McComiskey’s McCorner: CHANGING ON A DIME By Gary McComiskey

Hmmm.  To rant or not to rant.  That is the question.  You see I had a topic all picked out for this month’s column.  Maybe a little light, but it’s summer.  Plus, there’s enough serious things to read about right now without needing me to add to the pile.  But I write these things pretty off the cuff, and I just saw something that really annoyed me.  I guess I’ll start with the intended subject and we’ll see where it goes.

As you may or may not recall, I play ball hockey.  My chosen position is goalie.  At the risk of sounding conceited, I am reasonably skilled in that area.  Of late, however, I have found myself outside of the crease for a few games.  (For the layman: not in goal.)  There are a few reasons for this.  Partly because the pickup “league” in which I play has gotten a few more goalies lately, and I felt it was rude to not take my turns out of the net.  Can’t hog the limelight all the time.  There’s also a health factor to consider.  As it gets hotter, all that gear that the goalie wears can take a toll on you.  Or, at least, it takes a toll on me.  The heat affects me perhaps more than most, and if I play too long in those conditions, I feel it for the next couple of days.  So I have spent a few games lately running around.

I have done this before, sparingly, but by no means regularly.  I played out for a few hours recently, and my body hated me for days.  Full body soreness, jelly legs, perpetual exhaustion.  For days afterward.  My immediate reaction was “I never want to do that again.  Back to the safety of my crease.”  The thing of it is, I wasn’t doing anything out of the ordinary.  Lots of guys that I play with do that every week, and I’m sure they don’t feel that completely wrecked after the fact.  It’s because they’re used to it.

Honestly, I felt the same way five years ago when I first started playing in goal.  New things can be painful and they can be scary.  That’s no reason not to try them anyway.  Playing out of the goal has given me a new perspective on what the “skaters” are facing when they are trying to score on me.  That will, in turn, help me to be a better goalie.  It’s never a bad idea to try and get a different perspective on things.  Why box yourself in?

Trying to “walk in someone else’s shoes” for a bit doesn’t mean that you are rejecting your own viewpoint, it just helps you to understand another one.  I have no intention of giving away my pads and becoming a full time “skater”, for example.  But it does help me to appreciate what the other guys are going through.  Growth is a good thing, not something to be scared of.  A differing point of view or experience is not a threat.  It’s simply a fact of life.  Finding common ground benefits everyone.  (I am of the opinion that nobody is ever entirely right or entirely wrong about anything.  Which is not to say you can’t get pretty close…)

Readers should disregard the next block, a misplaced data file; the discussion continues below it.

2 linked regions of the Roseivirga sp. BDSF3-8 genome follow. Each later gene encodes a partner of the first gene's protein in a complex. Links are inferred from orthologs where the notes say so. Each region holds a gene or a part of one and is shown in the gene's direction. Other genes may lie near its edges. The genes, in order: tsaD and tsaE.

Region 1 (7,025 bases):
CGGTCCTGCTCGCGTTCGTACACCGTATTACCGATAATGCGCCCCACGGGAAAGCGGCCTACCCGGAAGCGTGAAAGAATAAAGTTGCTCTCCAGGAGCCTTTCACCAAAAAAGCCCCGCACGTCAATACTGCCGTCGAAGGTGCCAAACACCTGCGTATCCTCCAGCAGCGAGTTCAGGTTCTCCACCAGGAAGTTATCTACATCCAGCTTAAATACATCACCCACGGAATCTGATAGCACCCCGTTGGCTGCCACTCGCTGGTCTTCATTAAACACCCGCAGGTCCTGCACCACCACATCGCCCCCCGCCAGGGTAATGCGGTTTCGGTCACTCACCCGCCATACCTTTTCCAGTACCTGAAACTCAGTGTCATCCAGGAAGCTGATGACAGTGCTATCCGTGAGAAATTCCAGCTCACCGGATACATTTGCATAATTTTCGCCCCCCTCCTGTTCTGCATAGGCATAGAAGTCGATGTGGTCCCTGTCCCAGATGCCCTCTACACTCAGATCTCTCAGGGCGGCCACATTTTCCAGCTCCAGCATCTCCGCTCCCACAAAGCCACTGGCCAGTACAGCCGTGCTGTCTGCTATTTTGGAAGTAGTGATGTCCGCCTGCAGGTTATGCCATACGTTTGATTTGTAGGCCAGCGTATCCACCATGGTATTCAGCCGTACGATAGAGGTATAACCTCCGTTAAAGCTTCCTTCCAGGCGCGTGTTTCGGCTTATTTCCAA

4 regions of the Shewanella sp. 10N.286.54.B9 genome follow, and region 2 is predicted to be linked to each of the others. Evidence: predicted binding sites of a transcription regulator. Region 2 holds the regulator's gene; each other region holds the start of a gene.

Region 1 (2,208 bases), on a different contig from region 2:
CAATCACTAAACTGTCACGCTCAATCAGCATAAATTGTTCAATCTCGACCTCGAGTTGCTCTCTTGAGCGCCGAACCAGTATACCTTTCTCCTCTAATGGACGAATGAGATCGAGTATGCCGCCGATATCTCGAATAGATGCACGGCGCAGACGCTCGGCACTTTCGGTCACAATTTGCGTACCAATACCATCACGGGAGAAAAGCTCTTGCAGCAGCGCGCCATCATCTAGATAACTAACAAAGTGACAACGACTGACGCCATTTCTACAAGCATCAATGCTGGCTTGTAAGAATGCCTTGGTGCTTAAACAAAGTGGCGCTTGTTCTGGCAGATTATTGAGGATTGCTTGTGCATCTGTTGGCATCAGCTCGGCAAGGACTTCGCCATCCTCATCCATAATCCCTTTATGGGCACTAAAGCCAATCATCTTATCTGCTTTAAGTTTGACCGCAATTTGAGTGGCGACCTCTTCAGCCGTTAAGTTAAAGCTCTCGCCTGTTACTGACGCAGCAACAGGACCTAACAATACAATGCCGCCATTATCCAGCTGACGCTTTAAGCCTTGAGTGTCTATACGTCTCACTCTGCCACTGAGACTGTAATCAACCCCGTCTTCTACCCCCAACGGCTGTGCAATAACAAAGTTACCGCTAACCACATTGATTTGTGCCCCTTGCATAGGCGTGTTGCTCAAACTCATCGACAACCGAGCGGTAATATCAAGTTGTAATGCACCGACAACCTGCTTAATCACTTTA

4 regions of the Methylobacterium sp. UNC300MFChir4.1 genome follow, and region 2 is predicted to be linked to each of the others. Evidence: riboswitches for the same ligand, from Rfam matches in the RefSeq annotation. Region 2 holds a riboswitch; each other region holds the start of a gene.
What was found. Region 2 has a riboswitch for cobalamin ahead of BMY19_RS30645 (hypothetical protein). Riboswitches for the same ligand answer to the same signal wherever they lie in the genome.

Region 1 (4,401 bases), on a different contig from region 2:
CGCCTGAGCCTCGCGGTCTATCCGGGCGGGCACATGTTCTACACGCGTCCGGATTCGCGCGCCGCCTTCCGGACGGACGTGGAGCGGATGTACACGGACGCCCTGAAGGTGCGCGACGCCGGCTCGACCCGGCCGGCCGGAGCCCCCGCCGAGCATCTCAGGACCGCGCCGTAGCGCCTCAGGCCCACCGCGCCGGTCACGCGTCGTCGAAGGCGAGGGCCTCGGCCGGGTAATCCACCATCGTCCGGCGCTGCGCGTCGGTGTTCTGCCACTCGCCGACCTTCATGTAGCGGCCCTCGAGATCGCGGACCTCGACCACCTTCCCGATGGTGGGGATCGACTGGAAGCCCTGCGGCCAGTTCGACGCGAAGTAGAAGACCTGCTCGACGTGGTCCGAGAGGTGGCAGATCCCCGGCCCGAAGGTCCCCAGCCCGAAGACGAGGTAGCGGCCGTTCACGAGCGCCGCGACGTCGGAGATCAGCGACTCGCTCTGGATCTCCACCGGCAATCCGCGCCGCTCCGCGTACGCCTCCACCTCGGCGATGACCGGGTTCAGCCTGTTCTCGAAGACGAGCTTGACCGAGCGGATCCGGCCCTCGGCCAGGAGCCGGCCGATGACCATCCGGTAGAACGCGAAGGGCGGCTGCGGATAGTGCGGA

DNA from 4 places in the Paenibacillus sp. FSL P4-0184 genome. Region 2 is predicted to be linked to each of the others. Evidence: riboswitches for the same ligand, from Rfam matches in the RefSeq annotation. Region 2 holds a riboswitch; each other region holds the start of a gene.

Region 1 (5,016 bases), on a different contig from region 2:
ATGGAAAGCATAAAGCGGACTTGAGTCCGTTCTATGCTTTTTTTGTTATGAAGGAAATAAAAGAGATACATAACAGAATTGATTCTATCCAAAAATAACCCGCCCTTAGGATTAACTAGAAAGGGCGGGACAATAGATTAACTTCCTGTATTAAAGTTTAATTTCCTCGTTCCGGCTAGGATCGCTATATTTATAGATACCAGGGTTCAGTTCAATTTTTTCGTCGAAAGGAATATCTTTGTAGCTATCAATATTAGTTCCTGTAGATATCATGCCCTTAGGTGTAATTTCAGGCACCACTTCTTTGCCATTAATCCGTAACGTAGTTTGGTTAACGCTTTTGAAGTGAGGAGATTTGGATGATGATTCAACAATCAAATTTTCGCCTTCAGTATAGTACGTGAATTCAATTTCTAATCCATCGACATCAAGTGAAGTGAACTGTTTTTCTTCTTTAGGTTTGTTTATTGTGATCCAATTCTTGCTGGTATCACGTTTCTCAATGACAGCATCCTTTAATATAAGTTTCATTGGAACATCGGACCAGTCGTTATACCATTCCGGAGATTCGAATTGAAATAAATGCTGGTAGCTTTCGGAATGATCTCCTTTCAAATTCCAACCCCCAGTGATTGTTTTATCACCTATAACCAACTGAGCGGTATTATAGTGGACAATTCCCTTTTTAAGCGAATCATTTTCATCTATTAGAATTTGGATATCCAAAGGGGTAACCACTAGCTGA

And it gets easier, the more you do it!  I played a game out of the net last weekend, and I was fine the next day.  It’s just a matter of getting used to it.  Conditioning yourself to be open to new possibilities.  The blunt version?  Get over yourself and lose the tunnel vision.

As for the other thing, I’ve done a pretty good job with this article so far, so I won’t go full Lewis Black on you.  Suffice to say, I am infuriated by the concept of accruing wealth as its own end.

I saw a thing in the elevator at work about capitalizing on trends to make a profit. I don’t remember what it said, exactly.  Not important.  But it really ticked me off.  It upset me because what it was really saying was “how you can make money off of someone else’s work.”  If you provide a service or an item with value, you deserve to get paid for your work.  If you have a great idea, you should benefit from that idea.  You.  Personally.  Not the corporation or investment banker that thinks they’d rather get your money instead.

I’m sick of the greed culture.  If your only job is figuring out ways to make money, you are a waste of oxygen.  If you are making money off of somebody else’s back, you are a professional leech.  If you lay off a thousand people to increase your company’s stock price and net yourself a tidy bonus, you have earned an honored place in Hell.  If you enrich yourself in any way by diminishing even one other person, you are selfish, craven, and disgusting to me.

Jesus said to avoid a life of greed.  Jesus said not to exploit people for your own benefit.  Jesus said to render unto Caesar what is Caesar’s.  That’s not some conservative hack twisting the Bible to their own agenda, it is straight from the Shepherd’s mouth.  So maybe give it a little more weight.

I’m all worked up now, so I’m going to bring this to a close.  I don’t have a cute way to tie everything together, this time.  I guess I’ll just reiterate the importance of understanding someone else’s perspective on things.  If only to be able to articulate precisely why they are almost entirely wrong.